Skirting Bahia Banderas, Puerto Vallarta’s malecon
pulsates with Mexican locals
hawking their wares to turistas,
Canadians and Americans eager for a deal—
the “almost-free” bracelets of 925 silver,
genuine Mexican blankets made in China,
Day of the Dead skulls dangling from wind chimes,
and T-shirts that give you bragging rights
to swallowing the worm in the tequila.
Barefoot five-year-olds sell packages of Chiclets
for fifty centavos. A pre-teen boy in a ragged poncho
promises a gringa his pet iguana won’t bite
or poop on her shoulder,
but will make a fotografia bonita,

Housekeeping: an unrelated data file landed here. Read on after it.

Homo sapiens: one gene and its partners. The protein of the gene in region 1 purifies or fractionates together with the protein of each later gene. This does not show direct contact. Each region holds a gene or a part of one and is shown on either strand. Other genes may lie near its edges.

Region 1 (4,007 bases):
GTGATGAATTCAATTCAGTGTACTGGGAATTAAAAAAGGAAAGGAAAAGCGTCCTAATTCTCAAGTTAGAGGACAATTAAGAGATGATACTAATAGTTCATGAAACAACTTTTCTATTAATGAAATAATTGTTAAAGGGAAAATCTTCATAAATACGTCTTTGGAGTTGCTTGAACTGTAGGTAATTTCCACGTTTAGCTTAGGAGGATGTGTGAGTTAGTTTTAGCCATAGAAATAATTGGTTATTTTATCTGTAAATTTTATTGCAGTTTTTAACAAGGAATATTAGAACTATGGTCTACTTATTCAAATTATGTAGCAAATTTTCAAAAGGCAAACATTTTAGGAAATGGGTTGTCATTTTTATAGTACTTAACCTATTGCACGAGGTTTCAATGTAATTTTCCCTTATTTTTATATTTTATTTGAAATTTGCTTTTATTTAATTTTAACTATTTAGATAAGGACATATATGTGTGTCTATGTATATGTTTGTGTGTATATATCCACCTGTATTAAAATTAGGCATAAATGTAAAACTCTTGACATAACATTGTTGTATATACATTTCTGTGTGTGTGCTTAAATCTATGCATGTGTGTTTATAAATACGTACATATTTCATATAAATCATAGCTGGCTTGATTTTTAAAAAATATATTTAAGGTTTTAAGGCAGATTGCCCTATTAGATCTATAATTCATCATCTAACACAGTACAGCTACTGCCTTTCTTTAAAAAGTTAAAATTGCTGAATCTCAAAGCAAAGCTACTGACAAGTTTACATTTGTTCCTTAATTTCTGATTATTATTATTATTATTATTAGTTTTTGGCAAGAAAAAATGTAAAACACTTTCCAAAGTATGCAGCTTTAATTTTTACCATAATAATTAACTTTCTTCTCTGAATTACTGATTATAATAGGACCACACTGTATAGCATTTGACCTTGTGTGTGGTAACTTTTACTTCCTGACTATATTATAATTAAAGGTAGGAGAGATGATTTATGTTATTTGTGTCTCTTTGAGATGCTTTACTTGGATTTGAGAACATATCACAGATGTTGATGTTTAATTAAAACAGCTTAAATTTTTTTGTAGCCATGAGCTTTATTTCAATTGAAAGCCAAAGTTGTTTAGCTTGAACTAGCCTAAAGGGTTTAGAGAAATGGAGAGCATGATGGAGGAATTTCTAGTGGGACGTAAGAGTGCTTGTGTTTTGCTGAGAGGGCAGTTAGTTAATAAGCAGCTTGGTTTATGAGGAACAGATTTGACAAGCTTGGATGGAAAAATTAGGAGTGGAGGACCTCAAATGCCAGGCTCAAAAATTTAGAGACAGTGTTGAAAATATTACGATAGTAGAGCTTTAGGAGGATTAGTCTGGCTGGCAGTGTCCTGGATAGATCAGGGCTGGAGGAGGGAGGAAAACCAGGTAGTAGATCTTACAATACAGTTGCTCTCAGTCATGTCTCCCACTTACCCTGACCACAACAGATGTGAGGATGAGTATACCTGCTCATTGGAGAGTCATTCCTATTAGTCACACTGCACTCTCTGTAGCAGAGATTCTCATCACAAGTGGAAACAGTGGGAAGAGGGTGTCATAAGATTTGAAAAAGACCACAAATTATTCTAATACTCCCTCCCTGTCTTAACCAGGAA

will impress her amigas at her machismo.
“Cuesta viente pesos, Señora.”
Toes tucked into gritty, hot sand,
I sip an ice-cold cerveza Pacifico, dip
salty tortilla chips into hotter-than-hades jalapeño salsa,
dazzled by the exchange of pesos for product.
I want to ask the middle-aged man to my left
how he can sit on a bench reading a book,
oblivious to the wheeling and dealing
and the well-practiced hustle
behind not-so-innocent brown eyes.
A beggar woman toting a bambina on her back
shuffles through the sand,
stops in front of the man nose-deep in book,
extends her palm. “Por favor, Señor.”
The gringo ignores her plea for a few coins.
She lifts her faded print dress knee height,
spreads her legs,
readjusts the bambina,
shuffles down the beach.
© Susan Parker
This poem may not be reprinted or reposted without the author’s written permission.